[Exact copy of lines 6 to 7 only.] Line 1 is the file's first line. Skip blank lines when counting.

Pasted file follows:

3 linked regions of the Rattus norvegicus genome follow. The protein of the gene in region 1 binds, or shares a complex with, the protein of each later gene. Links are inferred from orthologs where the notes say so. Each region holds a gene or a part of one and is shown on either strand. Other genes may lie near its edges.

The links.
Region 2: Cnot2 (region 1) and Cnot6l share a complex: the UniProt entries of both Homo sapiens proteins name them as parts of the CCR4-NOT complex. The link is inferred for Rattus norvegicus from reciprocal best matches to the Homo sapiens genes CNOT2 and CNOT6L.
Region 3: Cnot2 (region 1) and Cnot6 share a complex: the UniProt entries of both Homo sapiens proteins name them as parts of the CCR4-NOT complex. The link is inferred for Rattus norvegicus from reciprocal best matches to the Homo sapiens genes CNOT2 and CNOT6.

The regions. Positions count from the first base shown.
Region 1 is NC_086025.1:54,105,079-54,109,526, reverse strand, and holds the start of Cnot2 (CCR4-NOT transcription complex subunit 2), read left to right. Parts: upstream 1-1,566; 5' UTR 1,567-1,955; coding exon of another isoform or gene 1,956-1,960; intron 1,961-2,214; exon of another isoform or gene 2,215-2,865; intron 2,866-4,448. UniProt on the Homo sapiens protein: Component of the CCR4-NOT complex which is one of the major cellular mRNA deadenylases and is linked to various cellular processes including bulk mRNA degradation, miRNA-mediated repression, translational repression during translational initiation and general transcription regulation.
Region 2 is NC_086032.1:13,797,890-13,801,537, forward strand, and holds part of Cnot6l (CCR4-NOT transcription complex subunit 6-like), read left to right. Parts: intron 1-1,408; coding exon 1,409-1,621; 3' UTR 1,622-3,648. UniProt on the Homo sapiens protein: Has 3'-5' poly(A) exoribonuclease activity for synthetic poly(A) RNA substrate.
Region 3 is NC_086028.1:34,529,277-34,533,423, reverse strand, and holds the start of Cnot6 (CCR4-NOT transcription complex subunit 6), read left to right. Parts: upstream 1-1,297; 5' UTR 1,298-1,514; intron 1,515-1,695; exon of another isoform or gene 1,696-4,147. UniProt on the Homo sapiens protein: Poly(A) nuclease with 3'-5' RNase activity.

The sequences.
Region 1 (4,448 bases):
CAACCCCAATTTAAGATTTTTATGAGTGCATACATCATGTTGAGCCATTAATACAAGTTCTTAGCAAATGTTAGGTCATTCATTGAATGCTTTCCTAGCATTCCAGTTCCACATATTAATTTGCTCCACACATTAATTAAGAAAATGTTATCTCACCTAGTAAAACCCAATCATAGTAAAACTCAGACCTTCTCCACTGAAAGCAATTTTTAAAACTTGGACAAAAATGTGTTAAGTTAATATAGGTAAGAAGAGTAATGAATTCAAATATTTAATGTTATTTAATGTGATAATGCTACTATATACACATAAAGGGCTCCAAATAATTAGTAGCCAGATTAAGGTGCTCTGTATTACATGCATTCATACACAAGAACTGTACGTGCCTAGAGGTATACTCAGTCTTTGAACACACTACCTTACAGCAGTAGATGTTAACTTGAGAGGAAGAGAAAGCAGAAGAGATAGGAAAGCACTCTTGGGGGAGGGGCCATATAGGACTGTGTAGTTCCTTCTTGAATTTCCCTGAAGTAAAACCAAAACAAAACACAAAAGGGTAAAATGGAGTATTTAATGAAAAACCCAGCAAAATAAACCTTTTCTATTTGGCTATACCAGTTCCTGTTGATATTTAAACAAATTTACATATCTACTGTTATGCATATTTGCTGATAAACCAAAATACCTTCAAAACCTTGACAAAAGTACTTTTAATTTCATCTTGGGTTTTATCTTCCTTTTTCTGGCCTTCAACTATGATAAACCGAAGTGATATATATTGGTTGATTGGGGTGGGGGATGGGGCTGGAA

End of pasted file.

Region 1 is NC_086025.1:54,105,079-54,109,526, reverse strand, and holds the start of Cnot2 (CCR4-NOT transcription complex subunit 2), read left to right. Parts: upstream 1-1,566; 5' UTR 1,567-1,955; coding exon of another isoform or gene 1,956-1,960; intron 1,961-2,214; exon of another isoform or gene 2,215-2,865; intron 2,866-4,448. UniProt on the Homo sapiens protein: Component of the CCR4-NOT complex which is one of the major cellular mRNA deadenylases and is linked to various cellular processes including bulk mRNA degradation, miRNA-mediated repression, translational repression during translational initiation and general transcription regulation.
Region 2 is NC_086032.1:13,797,890-13,801,537, forward strand, and holds part of Cnot6l (CCR4-NOT transcription complex subunit 6-like), read left to right. Parts: intron 1-1,408; coding exon 1,409-1,621; 3' UTR 1,622-3,648. UniProt on the Homo sapiens protein: Has 3'-5' poly(A) exoribonuclease activity for synthetic poly(A) RNA substrate.